fain | fān | archaic

fain | fān | archaic: adjective: 1. pleased or willing under the circumstances, eager. 2. obliged. adverb: gladly

Wednesday, July 24, 2013

Law and Justice

The trial of George Zimmerman for the death of Trayvon Martin has concluded. A jury of six women found Mr. Zimmerman not guilty of the charges of second degree murder or of manslaughter. The jury did not say that Mr. Zimmerman was innocent, only that he was not guilty of these two charges. It was not their task to determine his moral culpability in the encounter with Trayvon that resulted in the young man’s death. The outcome is disappointing to many across the country, and there is a misguided effort in the works to try the man again under civil rights laws in order to obtain a different result. Several of the jurors have since attempted to justify the outcome by issuing a statement explaining that they had followed the court’s directions in issuing a verdict that was based on the facts as presented in the trial determining whether the laws of the state of Florida had been violated in this tragic event. The outcome and the subsequent reaction to the verdict serve to illustrate the difference between law and justice.

While there is no universal agreement about what the word "law" means, it is generally accepted as a system of rules recognized by a country or community that regulate the behavior of its members. Institutions are empowered with the authority to enforce these rules and charged with the responsibility of imposing penalties when they are disregarded. Over time, as case history and precedent are established, the law evolves and becomes a matter of very precise interpretation, which is appropriate, given that a judge or jury can take away from a charged person their freedom, their life, or their livelihood. If you were the subject of a trial, I am sure that you would have it no other way. This was made clear for me in the play A Man for All Seasons, in this exchange between Sir Thomas More and his son-in-law, William Roper, over the slimy, opportunistic Master Richard Rich. After More turns away the position-seeking, information-gathering Rich, his son-in-law demands:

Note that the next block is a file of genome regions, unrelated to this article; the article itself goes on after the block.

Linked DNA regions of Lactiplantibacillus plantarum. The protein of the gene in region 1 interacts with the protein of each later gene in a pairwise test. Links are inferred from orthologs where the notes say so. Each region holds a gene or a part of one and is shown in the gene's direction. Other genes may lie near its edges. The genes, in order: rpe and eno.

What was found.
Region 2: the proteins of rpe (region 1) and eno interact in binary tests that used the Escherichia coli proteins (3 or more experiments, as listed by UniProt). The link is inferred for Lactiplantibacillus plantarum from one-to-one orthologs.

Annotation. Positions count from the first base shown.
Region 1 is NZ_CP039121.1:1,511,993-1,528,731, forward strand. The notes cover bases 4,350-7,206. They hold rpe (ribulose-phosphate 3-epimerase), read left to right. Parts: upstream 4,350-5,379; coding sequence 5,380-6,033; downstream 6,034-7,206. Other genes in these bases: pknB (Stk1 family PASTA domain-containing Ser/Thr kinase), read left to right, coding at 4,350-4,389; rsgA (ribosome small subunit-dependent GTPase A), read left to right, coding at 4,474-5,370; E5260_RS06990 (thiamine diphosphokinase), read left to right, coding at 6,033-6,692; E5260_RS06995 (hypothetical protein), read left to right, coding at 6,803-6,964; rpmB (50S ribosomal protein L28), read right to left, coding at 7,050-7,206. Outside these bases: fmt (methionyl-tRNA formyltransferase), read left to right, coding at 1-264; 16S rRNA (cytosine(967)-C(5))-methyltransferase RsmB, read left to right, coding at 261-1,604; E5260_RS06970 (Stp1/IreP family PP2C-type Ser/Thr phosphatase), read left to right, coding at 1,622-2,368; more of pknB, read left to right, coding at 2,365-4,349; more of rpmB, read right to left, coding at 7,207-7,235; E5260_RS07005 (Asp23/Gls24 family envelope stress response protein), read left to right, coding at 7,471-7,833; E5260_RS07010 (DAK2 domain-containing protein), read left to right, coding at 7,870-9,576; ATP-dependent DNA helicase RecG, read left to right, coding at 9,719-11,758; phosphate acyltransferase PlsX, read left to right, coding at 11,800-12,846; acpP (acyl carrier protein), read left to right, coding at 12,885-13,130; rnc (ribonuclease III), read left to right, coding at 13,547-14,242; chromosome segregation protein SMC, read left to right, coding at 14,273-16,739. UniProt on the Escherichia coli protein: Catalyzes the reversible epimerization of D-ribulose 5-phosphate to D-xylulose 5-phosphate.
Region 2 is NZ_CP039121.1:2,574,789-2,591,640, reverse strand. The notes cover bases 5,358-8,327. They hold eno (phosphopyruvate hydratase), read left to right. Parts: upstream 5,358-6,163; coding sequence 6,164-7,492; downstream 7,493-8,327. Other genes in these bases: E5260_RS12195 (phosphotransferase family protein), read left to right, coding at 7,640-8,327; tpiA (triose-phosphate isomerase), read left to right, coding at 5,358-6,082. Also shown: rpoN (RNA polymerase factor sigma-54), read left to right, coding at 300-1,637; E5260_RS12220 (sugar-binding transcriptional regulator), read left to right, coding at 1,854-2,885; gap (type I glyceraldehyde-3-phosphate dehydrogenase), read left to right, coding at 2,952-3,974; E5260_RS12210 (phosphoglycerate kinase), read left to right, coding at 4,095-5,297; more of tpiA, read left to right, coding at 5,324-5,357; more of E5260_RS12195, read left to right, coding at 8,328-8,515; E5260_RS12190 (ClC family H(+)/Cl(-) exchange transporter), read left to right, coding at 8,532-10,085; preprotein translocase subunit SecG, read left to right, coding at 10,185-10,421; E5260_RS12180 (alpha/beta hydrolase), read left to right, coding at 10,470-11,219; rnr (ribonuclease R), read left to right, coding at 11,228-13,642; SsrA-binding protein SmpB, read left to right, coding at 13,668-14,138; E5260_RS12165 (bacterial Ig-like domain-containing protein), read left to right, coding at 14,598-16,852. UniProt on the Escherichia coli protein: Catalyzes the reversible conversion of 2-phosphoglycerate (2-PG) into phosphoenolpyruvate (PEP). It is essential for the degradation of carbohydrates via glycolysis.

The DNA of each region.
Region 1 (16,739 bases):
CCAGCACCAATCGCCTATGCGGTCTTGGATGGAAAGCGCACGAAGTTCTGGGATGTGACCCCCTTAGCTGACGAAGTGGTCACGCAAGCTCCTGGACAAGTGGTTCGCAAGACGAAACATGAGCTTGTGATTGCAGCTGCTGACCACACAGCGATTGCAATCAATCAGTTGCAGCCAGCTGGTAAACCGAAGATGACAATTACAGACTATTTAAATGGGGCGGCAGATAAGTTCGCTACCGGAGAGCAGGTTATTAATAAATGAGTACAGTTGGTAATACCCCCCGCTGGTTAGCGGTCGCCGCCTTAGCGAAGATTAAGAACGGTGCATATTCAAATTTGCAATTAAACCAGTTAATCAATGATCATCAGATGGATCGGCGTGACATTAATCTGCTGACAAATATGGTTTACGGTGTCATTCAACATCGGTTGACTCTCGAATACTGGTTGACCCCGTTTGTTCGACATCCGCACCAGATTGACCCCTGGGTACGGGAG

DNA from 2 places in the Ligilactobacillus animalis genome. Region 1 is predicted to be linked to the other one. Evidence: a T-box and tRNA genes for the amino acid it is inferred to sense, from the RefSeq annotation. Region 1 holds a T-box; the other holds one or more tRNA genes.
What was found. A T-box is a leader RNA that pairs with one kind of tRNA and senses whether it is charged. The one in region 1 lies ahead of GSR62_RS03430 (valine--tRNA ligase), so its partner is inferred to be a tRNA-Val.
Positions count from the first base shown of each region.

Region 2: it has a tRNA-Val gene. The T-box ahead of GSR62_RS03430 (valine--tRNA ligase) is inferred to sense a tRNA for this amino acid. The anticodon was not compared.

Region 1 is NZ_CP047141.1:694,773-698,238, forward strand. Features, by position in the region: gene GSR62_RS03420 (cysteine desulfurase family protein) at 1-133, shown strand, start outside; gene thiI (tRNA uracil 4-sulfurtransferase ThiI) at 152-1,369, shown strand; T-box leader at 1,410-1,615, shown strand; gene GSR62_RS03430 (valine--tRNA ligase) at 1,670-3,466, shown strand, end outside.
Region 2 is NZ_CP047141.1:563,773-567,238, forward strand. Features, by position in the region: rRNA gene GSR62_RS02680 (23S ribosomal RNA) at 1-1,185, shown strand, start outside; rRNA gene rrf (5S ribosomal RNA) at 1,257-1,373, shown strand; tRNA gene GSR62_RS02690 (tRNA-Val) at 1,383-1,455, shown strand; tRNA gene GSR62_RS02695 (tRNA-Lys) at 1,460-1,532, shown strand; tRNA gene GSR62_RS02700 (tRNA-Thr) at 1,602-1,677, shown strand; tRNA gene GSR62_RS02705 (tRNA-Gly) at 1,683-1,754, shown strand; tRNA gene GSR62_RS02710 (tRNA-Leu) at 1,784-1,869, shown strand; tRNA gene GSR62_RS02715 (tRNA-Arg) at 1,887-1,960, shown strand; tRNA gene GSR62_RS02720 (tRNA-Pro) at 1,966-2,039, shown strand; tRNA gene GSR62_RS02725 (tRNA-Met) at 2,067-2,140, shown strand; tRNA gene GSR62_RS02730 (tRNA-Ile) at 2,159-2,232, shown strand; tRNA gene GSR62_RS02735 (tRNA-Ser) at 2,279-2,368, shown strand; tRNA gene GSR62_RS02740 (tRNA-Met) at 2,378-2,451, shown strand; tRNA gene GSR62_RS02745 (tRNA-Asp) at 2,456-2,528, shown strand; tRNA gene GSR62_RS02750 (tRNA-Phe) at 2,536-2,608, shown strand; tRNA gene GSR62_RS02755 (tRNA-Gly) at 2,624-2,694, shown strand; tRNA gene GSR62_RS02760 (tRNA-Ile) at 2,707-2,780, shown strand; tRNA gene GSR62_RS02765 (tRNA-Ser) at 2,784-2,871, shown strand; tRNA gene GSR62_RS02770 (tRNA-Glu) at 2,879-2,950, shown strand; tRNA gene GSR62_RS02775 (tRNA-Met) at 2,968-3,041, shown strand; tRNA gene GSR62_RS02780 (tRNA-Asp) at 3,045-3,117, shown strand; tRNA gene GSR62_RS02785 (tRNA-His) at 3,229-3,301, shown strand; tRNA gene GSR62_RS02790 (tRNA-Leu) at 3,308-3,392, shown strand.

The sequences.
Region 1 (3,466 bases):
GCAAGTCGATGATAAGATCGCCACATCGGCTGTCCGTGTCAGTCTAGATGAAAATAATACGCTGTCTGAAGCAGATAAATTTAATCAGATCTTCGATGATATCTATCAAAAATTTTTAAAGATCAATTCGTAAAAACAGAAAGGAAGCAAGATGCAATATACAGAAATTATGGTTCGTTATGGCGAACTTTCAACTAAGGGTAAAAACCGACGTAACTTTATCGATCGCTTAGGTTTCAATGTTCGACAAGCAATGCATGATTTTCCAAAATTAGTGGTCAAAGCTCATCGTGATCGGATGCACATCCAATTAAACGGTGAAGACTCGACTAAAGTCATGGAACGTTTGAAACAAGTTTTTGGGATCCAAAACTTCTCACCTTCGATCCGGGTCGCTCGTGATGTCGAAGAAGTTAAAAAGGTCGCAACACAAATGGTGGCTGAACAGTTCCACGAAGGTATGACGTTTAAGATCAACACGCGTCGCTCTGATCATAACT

Roper: Arrest him.

More: For what?

Roper: For libel; he’s a spy.

Daughter: Father, that man’s bad.

More: There is no law against that.

Roper: There is! God’s law!

More: Then, God can arrest him.

Roper: Sophistication upon sophistication!

More: No, sheer simplicity. The law, Roper, the law. I know what’s legal, not what’s right. And I stick to what’s legal.

Roper: Then you set man’s law above God’s!

More: No, far below; but let me draw your attention to a fact – I’m not God.

Some further exchanges and the dialogue resumes:

Roper: So, now you’d give the Devil benefit of law!

More: Yes. What would you do? Cut a great road through the law to get after the Devil?

Roper: I’d cut down every law in England to do that!

More: Oh? And when the last law was down, and the Devil turned ’round on you – where would you hide, Roper, the laws all being flat? This country’s planted thick with laws from coast to coast – man’s laws, not God’s – and if you cut them down – and you’re just the man to do it – d’you really think you could stand upright in the winds that would blow then? Yes, I’d give the Devil benefit of law, for my own safety’s sake.

In the end, More was not safe within the thicket of the law, because Henry VIII was bound and determined to be rid of More because his very presence, though silent, screamed judgement of Henry’s growing tyranny and abuse of royal power.